The Scopes Trial
Considered a "Duel to the Death" by the people involved, the 1925 Scopes Monkey Trial did not deliver a final verdict on the then controversial issue of evolution being taught in public schools. Jeffrey Moran identifies the 1920's evolutionary debate as "a battle within a much larger cultural war further complicated by urbanism and regionalist tensions between the North and South" (3). One of the stated points of the book is to "clear away some of the clutter left by seventy-five years of historical interpretation of the Scopes trial" (2). While not clearing much of the confusion away, "the volume does sort the arguments into manageable order and does not add to the clutter with a new interpretation." Moran contends that the only real winners in the trial were the monkeys. Zoos reported a huge boom in visitors and pet monkey owners flocked to Dayton, Tennessee looking for business opportunities.
However, the losers were many. Prosecution Attorney William Jennings Bryan, a nationally known politician, found himself labeled a religious bigot and died soon after the trial's conclusion. The famous defense attorney Clarence Darrow was unable to get the jury to find his client innocent. The biology teacher who began the controversy, John Scopes, was forgotten by the end of the trial. Even "the town of Dayton became known as a symbol of backwardness and bigotry, instead of the enterprising image that the town fathers hoped would impress visiting reporters with the New South" (1).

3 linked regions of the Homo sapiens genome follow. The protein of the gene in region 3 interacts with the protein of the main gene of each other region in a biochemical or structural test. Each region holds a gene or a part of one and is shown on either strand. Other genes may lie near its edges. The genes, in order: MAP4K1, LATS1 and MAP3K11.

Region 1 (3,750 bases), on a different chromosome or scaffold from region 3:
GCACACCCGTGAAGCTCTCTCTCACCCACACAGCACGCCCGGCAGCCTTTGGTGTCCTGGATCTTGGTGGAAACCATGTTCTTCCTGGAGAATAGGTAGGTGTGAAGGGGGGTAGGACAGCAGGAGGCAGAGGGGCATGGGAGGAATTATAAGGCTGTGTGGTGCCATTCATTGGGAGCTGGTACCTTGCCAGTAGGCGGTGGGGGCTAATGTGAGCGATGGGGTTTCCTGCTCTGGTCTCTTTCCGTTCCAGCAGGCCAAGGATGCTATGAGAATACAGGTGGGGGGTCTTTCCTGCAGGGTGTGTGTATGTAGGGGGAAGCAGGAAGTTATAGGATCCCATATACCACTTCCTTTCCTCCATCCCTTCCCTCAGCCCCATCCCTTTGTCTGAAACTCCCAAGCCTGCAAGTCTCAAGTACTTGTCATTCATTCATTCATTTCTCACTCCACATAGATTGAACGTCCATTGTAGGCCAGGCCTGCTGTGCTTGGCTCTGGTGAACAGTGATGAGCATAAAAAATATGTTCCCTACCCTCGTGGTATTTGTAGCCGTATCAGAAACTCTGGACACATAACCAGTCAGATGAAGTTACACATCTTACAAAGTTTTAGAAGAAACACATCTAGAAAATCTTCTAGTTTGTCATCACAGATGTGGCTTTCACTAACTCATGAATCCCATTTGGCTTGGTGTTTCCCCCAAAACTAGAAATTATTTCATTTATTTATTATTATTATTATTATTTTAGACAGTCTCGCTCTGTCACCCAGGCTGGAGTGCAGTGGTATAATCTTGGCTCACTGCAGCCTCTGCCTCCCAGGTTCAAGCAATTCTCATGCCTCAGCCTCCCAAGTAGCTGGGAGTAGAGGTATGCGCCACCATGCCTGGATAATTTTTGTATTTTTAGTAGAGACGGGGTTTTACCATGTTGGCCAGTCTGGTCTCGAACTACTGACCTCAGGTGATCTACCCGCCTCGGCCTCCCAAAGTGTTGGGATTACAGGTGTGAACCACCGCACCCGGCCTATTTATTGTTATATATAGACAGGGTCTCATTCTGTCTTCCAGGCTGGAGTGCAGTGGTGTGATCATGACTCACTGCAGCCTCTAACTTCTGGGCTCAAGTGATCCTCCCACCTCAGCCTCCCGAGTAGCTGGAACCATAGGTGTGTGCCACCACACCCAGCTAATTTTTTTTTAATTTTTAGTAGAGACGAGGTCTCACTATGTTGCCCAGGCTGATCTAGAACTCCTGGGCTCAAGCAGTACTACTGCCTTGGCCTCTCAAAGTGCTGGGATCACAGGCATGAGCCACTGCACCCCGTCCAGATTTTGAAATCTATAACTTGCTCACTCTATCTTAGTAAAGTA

Moran sets the historical background for the trial by examining the cultural scene of the 1920's. He then looks at the founding of the creationist movement and the World Christian Fundamentals Association, and their recruitment of Prosecutor Bryan to lead their campaign. An interesting section follows on the Butler Law which outlawed the...